I'll try my 28mm for such shots tomorrow onwards, but meanwhile I'd like to find out how manual users overcome this, as it may seem manual photographers have it harder for people shots.

Off topic : I'll be damned if we need a hide LOL.
 

ckiang

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Hi,

Actually, the idea of street photography is to be "in" the action as opposed to "sniping" from a distance with a telephoto (e.g. 70-210mm). In the former, you are a participant in the event, in the latter, you are merely an observer.

For this reason, some street photographers does not believe in using anything above 50mm, preferring to stick to fast primes such as 20mm. Such lenses are relatively small. :)

The Sigma 20mm f1.8 is the only exception. It's relatively BIG. :p

Regards
CK
 

B

blazer

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Hi Rostov,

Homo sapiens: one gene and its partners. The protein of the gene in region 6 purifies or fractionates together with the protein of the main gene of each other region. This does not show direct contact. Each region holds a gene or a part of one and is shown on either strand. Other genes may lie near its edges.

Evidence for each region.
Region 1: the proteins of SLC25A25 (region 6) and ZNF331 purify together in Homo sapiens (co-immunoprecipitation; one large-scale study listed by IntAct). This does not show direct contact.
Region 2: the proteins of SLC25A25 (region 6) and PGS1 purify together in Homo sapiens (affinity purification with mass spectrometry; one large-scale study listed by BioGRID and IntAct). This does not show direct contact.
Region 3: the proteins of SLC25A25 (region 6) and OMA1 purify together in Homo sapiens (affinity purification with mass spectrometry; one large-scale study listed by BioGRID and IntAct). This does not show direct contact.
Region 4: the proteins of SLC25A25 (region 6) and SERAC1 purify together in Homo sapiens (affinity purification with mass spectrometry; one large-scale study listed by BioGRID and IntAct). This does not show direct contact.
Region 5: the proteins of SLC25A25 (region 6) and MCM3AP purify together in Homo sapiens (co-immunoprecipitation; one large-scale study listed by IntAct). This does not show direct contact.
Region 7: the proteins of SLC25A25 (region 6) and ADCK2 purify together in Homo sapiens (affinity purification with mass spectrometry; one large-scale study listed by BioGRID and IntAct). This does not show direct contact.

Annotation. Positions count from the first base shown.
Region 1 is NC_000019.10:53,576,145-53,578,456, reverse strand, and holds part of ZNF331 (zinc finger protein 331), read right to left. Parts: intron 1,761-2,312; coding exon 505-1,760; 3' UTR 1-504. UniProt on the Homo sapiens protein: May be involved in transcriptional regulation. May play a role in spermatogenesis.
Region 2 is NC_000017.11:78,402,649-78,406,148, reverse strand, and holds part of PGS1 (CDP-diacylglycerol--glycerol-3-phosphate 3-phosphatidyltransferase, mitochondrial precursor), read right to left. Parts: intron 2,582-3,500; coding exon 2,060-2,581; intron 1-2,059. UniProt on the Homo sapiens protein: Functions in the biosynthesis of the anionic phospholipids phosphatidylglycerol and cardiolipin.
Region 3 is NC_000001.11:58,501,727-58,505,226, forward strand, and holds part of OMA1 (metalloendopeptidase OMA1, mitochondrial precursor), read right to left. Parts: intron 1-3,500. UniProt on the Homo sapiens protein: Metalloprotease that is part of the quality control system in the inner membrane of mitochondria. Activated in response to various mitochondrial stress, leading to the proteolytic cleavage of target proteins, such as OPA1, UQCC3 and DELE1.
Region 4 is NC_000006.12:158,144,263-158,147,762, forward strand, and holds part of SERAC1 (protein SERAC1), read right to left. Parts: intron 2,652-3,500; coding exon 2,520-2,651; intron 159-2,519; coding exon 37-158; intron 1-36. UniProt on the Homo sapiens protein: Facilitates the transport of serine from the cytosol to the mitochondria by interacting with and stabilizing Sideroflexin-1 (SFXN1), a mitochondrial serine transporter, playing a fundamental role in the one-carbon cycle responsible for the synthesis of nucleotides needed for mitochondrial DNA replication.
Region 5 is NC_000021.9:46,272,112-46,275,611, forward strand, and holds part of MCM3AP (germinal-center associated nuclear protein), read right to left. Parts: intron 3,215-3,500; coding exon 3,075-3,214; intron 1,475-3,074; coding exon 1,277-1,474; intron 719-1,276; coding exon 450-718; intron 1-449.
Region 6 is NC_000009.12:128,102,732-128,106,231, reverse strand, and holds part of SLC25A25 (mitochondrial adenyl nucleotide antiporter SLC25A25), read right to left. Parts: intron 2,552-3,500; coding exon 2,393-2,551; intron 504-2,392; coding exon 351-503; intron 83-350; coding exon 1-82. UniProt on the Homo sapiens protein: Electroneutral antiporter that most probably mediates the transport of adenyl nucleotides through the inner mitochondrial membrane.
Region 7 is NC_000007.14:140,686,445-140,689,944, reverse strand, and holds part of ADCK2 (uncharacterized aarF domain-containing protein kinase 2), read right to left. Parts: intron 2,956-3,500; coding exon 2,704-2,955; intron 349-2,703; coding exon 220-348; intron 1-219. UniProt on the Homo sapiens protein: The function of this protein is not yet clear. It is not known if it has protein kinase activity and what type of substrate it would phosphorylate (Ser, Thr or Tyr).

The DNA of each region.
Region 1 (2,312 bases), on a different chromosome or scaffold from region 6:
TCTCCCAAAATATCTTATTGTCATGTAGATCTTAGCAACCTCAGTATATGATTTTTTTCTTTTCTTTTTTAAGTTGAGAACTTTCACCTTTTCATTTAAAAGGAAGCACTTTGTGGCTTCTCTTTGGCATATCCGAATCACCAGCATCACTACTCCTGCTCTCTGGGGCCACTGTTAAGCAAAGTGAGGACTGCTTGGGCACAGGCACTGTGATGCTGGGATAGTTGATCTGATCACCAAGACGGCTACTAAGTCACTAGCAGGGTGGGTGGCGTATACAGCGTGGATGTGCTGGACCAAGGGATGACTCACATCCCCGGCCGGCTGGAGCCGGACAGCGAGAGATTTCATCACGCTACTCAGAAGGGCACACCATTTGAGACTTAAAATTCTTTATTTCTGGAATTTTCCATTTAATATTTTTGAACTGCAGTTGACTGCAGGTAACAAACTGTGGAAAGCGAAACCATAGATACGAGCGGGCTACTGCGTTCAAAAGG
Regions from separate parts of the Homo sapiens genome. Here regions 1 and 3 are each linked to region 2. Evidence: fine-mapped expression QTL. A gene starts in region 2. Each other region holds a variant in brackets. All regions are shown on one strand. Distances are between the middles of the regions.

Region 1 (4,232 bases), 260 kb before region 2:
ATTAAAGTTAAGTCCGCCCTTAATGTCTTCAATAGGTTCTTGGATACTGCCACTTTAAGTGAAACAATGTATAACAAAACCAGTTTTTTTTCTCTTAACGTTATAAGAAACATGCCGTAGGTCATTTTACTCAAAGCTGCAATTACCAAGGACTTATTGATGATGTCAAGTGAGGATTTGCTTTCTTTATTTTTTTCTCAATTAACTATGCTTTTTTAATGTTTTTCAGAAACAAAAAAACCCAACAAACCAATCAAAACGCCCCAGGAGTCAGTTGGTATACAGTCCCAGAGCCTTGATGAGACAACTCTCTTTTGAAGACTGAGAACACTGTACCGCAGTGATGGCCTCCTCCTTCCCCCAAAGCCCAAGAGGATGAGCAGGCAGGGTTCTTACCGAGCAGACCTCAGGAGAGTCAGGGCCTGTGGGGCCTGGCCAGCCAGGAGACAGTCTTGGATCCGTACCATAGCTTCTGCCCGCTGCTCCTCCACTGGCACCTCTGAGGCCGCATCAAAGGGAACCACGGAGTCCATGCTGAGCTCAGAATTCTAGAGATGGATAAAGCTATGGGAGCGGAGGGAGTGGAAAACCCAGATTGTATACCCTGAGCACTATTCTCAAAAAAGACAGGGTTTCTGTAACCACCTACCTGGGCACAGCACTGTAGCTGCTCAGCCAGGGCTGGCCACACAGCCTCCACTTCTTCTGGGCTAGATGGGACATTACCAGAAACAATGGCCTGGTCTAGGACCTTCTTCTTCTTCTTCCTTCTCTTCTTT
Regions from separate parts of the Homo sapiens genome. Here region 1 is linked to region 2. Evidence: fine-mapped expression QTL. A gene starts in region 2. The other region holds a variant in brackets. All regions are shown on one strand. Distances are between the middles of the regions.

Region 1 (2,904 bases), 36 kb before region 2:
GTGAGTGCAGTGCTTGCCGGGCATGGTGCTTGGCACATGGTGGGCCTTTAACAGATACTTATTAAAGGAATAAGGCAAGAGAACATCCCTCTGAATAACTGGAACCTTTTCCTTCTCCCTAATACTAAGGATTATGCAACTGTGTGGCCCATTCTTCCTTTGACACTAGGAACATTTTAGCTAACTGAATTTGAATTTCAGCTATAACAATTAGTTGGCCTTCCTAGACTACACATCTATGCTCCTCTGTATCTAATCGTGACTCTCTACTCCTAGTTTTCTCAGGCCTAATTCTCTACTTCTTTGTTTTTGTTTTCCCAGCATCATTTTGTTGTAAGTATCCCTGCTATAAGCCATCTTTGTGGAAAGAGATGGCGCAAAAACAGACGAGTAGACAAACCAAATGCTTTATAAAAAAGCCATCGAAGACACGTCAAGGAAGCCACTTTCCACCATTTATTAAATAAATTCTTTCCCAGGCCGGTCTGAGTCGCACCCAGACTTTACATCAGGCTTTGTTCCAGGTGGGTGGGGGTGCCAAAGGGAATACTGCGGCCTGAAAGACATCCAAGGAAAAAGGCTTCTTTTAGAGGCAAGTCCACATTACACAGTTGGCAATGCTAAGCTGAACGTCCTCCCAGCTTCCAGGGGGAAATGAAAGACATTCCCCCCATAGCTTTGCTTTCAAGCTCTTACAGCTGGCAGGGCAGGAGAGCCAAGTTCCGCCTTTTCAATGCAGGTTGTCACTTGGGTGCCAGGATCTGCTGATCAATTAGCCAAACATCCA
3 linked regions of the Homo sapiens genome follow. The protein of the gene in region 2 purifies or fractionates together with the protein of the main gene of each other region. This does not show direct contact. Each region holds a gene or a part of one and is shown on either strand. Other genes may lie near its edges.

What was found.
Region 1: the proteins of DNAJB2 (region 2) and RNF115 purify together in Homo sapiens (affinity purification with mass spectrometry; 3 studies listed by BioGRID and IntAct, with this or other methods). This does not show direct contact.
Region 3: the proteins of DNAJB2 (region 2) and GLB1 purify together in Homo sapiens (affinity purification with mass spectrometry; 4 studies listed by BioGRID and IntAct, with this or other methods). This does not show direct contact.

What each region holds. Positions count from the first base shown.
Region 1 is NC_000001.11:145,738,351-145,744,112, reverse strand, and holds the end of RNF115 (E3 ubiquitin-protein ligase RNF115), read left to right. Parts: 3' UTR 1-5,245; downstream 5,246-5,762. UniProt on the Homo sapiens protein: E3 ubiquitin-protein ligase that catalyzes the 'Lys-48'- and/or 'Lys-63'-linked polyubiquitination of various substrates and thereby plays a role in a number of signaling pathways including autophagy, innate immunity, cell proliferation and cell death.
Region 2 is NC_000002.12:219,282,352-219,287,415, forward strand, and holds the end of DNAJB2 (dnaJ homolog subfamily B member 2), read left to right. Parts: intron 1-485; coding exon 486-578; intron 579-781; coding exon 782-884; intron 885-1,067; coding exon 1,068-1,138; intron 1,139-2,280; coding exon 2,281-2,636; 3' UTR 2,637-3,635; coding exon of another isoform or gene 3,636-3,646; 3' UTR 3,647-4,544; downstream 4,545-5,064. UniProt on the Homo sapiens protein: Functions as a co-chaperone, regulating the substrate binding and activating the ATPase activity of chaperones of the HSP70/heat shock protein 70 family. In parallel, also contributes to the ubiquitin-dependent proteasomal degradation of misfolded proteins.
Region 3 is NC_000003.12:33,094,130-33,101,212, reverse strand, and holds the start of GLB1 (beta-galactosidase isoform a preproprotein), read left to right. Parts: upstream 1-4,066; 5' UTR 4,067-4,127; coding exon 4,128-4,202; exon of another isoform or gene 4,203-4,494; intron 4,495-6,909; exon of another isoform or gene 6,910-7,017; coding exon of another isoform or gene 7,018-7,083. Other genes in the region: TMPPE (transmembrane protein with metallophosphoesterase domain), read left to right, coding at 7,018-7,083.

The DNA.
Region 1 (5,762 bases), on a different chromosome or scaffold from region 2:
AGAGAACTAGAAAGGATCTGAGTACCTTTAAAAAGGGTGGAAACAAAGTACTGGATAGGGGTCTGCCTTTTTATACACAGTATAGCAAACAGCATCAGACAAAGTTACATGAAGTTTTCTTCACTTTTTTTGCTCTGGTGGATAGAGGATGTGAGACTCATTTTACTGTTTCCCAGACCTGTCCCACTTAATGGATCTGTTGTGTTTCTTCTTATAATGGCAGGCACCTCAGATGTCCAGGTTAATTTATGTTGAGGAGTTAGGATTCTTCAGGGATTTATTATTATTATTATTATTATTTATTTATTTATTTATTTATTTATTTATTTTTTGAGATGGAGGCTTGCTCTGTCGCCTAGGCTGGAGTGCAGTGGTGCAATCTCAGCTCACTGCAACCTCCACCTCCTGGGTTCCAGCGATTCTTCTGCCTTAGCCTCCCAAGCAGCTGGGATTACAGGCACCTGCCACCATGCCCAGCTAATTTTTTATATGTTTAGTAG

I agree with ckiang. For street photography, you need to be "in" the action, not far away with a telephoto.

Although I haven't really done street photography before, I think you should be using a short lens, maybe something less than 50mm. Using a wide angle, you can even shoot in the general direction that you want, then later crop your photo to isolate scenes you deem suitable.

I do agree that people are intimidated by big cameras with big lens. It's like you're pointing a gun at them. The reaction is the same, be it a stranger or your family members.
 

sbs99